I believe original sin/Is giving up and giving in… sings the vocalist…At my age, who wants to diet?/If it’s creamy and sweet/I have to try it…I’ve had it all/I’ve had most of it removed… (“Take a Bite” McBroom/Michele Brourman/Karen Gottlieb) The number is a breezy, well earned shrug, perhaps with a tad of arthritis. I could say we women hear ourselves, but suspect more than a few men might chime in…Life’s the punchline/That’s the joke…Later, the Latin arranged “Congratulations” (McBroom/ Brourman) is even darker and just as spot on. Humor rules, but ouch.
McBroom swallows a song and exhales. She’s never less than present in real time, affected by lyric meaning in the moment we see her. Over the years, performance changes because she does, not technically, though of course that’s true, but emotionally.
A show-stopping rendition of Jacque Brel/Eric Blau’s “Carousel” is gorgeous and terrifying. I’ve heard the vocalist inhabit this song before, but tonight she seems to cut into and jettison every enunciated word with new vehemence – as if more were at stake. (Just look at our world.) Brourman begins by evoking a haunting, old music box and progresses to whomping the piano pedal as if it were vermin. Comrades in madness they create something new under the sun.
Also seriously unnerving is torn-from-the-headlines “Baby in a Box” describing the scene of an abandoned infant. McBroom’s high wattage, low volume, a capella, rat-a-tat-tat delivery is riveting and horrible in stark representation. She blazes. Two numbers about the Kafkaesque nature of things happening around us these days erupt sincere and outraged. The artist is nothing if not observant and affected.
Familiar originals arrive like old friends. McBroom’s very first, “Ship in a Bottle,” is saturated with tenderness. To me, it suddenly sounds as if the character has been waiting a long time. Rich, waltzy piano and Jered Egan’s penetrating, bowed bass collaborate. I think of a Brancusi bird, everything stripped away but truth.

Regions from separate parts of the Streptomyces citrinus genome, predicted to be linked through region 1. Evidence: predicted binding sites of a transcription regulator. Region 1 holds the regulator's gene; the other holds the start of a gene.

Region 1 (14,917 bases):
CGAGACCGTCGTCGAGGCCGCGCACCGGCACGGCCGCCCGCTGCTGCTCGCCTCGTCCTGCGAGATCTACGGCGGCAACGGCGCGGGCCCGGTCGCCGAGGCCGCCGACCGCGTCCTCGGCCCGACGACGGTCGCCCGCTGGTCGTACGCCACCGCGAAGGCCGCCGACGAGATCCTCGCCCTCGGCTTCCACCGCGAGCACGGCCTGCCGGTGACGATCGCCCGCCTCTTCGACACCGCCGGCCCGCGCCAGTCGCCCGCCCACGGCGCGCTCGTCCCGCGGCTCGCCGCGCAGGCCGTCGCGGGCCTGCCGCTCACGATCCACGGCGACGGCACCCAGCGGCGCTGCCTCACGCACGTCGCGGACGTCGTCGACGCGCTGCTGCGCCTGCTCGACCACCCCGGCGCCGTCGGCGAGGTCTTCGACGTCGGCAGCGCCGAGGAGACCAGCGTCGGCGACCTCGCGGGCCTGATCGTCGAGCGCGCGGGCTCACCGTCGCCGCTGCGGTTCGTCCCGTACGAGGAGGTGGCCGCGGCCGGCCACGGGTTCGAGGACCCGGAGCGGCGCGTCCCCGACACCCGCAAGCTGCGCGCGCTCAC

“Crimes (of the heart),” about a 42 year-old woman besotted with a 29 year-old man, emerges an unstressed vocal with lyrical urgency. (How does she so ably reconcile those?)…He devoured every minute of her time…McBroom sings, eyes closed, savoring…She didn’t mind…the vocalist continues with a sober, reflective laugh. Bass shadows, piano flickers as if aided by intricate stage lighting. The heartfelt “No Fear,” requested by husband George Ball (whose own CD I highly recommend) is as delicate as it is powerful. …The only thing I fear/Someday, some night, some year/Is losing you.
A delightfully wry take on seduction, “Eggs” (McBroom/ Brourman), is apparently all of two days old. Cool bass vamp precedes the hush and snap of McBroom’s Forgive me, my dear/ If I’m pressing here/How do you like your eggs?…Shall we cut to the chase/Or give it some space/See if this thing has legs…The performer ripely leans in to her receptive audience… plate or cup-maybe sunny-side-up…Imagine implicit purr, cozy suggestion. McBroom slowly shakes her finger. Brourman does a melodic Fosse turn. I’m grinning as I write this.
Two songs written with the recently passed Joel Silberman who “taught me how to bow and cook bad risotto” are charming and smart, though not weighed down by the latter. McBroom seems visibly moved during “NY at Night”…I’ll never see New York at night and not see you…The performer is looking at us, possibly thinking of him. A lovely testimonial.
Rarely will you find artistic partners as generously symbiotic as Amanda McBroom and Michele Brourman. Respect and affection underpin every artful component. Tonight, Jered Egan’s bass adds texture and finesse.
While McBroom is winging back to her garden, Brourman can be seen here September 15: Let’s Order In-An Evening with Michel Brourman at NYC’s Pangea.
Photos by Maryann Lopinto
My Favorite Things – Amanda McBroom
Michele Brourman-MD/Piano/Back-Up Vocals; Jared Egan-Bass
Birdland September 10, 2018